Friday, August 16, 2013

Tihosuco, Quintana Roo: Church-Ruin of the Divine Child (with video)

Contemporary Mayan religion is poorly understood by most outsiders.  This was the case in a recent article in the NY Times about a new Mayan-language soap opera being filmed in the Quintana Roo town of Tihosuco.   In it the writer referred to the town's colonial era church as the ruins of a temple.  Although it is easy to see how the writer could have made this assumption, more research on his part would have been helpful.

Church of the Divine Child,  Tihosuco

The building he referenced is a ruin and in a way a Mayan ruin but not that of a temple. It is  the seeming ruin of the Church of the Divine Child and its former convent.  Completed in 1839, it had been the Franciscan center of the conversion effort in the region.  Less than ten years after its completion, it was destroyed at the start of the Caste War of the Yucatan (1847-1901) the long-lasting conflict between the Mayan insurgents and the government, those of Spanish descent.

However, walk into this building and you will soon see that it is not really a ruin; its interior catches you off guard.   Much of it  has been unexpectedly well-restored and the birds flying around the interior add a unique effect.  The video I shot in the church  shows this and shares the experience.  Here is the link to this video:

At the main altar, above the large crucifix, there is a small statue of the Divine Child whose church this is.  The statue on the altar's right is Mary and the other is of San Jose (St. Joseph) Jesus' father holding the Divine Child.  The interior restoration of the building is amazing, resulting, in my opinion, in one of the most striking churches in Mexico.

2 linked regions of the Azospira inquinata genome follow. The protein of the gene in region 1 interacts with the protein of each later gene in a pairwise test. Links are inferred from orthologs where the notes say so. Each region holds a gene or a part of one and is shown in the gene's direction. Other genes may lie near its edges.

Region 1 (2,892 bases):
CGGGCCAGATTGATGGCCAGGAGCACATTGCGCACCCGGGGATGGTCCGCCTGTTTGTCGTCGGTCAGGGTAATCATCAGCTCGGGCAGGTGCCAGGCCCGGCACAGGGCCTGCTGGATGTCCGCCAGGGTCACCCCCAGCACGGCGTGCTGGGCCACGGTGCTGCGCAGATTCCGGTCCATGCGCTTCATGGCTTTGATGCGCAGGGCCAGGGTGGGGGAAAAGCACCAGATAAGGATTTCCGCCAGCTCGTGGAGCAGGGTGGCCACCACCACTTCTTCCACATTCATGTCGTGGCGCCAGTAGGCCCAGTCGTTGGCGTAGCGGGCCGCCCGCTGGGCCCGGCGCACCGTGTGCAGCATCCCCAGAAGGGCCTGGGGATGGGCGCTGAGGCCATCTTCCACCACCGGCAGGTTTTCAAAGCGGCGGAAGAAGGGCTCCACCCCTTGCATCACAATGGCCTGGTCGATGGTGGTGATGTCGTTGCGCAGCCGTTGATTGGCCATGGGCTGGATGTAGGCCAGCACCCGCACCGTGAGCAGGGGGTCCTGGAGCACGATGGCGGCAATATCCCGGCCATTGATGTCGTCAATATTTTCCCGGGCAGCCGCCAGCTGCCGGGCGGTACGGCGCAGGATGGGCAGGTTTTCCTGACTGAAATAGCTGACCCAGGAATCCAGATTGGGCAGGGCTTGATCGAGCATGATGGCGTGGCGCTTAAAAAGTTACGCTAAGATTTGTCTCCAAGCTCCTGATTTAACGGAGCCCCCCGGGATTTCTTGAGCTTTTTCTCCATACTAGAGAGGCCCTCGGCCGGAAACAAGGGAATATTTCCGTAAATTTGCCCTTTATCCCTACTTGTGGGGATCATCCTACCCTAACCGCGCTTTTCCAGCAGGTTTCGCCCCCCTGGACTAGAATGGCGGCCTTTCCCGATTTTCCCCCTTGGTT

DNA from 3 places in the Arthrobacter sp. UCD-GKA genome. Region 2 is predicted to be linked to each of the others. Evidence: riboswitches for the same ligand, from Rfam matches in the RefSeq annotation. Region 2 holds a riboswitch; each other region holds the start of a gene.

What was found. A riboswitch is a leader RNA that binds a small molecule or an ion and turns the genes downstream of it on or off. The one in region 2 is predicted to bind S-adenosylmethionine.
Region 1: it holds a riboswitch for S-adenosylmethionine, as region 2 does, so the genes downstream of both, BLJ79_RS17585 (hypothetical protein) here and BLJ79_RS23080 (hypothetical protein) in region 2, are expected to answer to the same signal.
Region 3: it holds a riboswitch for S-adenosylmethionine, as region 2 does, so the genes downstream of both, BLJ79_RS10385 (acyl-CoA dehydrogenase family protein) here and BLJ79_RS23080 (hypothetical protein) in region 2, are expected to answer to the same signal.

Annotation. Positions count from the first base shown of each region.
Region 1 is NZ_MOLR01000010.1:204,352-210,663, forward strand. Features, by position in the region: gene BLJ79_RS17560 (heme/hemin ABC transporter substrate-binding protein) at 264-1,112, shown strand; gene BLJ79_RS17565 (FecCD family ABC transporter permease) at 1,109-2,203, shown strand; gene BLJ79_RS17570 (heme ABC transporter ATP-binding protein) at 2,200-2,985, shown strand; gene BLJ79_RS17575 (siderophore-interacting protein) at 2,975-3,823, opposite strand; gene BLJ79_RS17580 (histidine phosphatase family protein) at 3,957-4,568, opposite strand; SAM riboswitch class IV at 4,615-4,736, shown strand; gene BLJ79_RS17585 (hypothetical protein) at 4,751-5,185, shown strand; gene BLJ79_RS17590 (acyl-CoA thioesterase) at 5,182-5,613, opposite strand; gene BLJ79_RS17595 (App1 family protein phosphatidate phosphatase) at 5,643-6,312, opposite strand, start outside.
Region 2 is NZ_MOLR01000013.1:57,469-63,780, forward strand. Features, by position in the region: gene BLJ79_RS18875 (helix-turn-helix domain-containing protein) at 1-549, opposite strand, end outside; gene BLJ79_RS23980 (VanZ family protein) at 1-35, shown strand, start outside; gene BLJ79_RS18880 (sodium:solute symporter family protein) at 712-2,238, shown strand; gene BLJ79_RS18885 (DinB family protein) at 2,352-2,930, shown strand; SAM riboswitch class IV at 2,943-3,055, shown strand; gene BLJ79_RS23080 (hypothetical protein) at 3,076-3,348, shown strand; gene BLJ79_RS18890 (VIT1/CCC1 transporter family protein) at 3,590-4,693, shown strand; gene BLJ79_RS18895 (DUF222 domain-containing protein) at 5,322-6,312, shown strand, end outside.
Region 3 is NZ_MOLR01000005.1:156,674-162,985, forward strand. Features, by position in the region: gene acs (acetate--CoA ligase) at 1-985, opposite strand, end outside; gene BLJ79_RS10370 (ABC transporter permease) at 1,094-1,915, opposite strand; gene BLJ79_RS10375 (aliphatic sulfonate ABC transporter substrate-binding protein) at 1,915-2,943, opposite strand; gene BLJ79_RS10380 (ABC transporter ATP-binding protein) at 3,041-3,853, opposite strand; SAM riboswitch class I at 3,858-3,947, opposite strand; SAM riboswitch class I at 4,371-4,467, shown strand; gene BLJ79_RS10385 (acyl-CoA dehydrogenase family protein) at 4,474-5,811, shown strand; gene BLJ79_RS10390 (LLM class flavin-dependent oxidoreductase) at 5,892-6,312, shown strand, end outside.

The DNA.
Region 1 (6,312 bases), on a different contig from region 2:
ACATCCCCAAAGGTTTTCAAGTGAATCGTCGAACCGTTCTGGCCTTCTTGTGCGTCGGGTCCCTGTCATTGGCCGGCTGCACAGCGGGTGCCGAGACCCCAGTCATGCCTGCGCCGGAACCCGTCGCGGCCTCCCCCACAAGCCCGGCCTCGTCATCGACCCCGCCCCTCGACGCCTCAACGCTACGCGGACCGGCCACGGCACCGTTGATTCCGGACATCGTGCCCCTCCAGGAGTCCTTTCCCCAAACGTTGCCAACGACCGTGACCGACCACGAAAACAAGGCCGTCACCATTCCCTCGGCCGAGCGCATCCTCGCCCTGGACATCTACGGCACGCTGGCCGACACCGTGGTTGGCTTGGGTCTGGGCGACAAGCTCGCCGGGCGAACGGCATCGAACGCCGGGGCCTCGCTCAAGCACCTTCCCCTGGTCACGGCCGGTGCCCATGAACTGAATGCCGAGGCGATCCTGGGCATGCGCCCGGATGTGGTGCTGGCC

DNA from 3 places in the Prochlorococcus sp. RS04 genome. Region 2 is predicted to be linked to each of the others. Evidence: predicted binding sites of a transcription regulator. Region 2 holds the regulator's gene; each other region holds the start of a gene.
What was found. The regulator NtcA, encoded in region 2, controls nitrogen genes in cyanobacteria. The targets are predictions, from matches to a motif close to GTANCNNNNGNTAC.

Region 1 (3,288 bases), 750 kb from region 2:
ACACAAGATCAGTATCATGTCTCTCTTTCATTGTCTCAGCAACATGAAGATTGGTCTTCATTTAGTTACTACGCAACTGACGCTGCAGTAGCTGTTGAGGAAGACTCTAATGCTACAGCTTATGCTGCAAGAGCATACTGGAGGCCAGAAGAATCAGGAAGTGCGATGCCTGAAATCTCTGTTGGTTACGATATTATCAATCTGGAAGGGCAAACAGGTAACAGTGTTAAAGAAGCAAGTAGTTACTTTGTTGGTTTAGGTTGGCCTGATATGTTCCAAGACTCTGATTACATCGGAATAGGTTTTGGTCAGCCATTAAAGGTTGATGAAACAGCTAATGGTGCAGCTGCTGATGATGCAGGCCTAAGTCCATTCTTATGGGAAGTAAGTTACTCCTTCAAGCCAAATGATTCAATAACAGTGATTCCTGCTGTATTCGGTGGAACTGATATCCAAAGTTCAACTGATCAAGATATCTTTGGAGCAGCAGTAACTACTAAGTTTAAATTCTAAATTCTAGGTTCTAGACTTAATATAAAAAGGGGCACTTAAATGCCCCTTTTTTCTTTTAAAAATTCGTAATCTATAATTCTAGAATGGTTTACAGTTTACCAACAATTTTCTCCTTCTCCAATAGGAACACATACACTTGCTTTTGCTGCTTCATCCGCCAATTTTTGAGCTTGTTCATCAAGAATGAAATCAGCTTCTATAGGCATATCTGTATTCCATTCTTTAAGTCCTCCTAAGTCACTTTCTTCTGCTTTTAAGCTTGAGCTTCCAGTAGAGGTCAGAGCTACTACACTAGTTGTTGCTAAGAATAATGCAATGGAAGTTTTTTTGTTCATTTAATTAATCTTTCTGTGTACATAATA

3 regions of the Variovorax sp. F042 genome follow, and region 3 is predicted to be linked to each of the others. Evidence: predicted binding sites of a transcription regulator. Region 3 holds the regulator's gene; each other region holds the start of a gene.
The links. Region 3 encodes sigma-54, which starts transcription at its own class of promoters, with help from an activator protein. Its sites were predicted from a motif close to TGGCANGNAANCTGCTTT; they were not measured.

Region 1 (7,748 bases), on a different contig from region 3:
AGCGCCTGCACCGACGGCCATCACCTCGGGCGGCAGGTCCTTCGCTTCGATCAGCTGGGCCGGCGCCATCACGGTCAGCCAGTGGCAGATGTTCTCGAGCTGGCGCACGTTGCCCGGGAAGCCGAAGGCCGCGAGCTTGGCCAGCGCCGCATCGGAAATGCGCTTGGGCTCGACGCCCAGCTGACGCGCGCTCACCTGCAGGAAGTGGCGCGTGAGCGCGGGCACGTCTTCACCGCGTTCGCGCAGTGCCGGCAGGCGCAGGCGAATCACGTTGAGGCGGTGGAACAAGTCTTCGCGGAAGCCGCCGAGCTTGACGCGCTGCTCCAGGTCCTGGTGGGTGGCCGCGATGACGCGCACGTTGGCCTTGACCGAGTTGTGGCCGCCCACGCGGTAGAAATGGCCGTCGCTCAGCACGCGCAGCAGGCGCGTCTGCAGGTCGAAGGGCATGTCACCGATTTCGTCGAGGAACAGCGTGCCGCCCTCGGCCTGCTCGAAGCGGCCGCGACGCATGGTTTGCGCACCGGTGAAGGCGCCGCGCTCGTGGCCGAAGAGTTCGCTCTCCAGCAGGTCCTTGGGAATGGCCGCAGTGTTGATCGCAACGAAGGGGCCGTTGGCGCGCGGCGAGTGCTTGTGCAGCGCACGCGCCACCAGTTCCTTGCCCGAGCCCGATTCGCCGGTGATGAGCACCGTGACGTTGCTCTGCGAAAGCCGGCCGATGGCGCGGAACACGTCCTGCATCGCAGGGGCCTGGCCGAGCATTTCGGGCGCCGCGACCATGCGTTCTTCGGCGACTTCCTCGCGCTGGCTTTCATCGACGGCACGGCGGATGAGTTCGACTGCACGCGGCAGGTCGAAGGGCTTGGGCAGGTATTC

Church of the Divine Child, Tihosuco, Quintana Roo, MX

Tihosuco, view from interior

This church has magnificent murals  covering the walls of two sizable side chapels which are vibrant being recently painted by local Mayan artists; they are unmistakbly "folk art".  The signature on the murals indicates that they were painted by local artists named Max and Alberto in 2009.

Tihosuco, mural artists' signatures

The paintings are vibrant and can hold their own with the best art of their kind any where in Mexico. The Church is dedicated to the Divine Child, Jesus, and one of the mural-filled side chapels is dedicated to him, but there is an  equally significant chapel dedicated to  his mother Mary, in her advocation (form) of the Virgin of Guadalupe.  

These murals from the chapel of the Divine Child show scenes from the life of Jesus from the time of his birth up to his resurrection.  

Tihosuco, shepherds and angels at birth of Divine Child

Tihosuco, statue of the Divine Child

Tihosuco, Jesus resurrected

Here are the murals in the chapel of Guadalupe/Mary.  

Tihosuco, chapel of Guadalupe
Tihosuco mural detail showing Assumption of Mary (into Heaven)

Tihosuco, Altar of Guadalupe

Tihosuco, detail of Guadalupe mural

The sides of the church which were not seriously damaged in fighting show features of 
Mexico's "fortress monasteries", in the crenellations visible on the top.

Tihosuco, exterior wall detail

Tihosuco, profile of Church of the Divine Child

It is important to realize that the Church of the Divine Child in Tihosuco is a Mayan church attended by Mayan parishioners and that they were the ones who gave life to this ruin through the beautiful murals on its walls.  It is important for the reading public to have a fuller and more realistic appraisal of modern Mayan life as it is lived in the Yucatan, Quintana Roo and elsewhere.  Understanding that the religion there is not all about ancient Mayan ruins and temples is part of this.   Despite the colonial history of forced conversion the people there have developed a  attachment to Christianity, on their own terms with their own twists and understandings, as is the case throughout Mexico and the Latin American world.  

1 comment:

  1. very interesting blog. enhorabuena.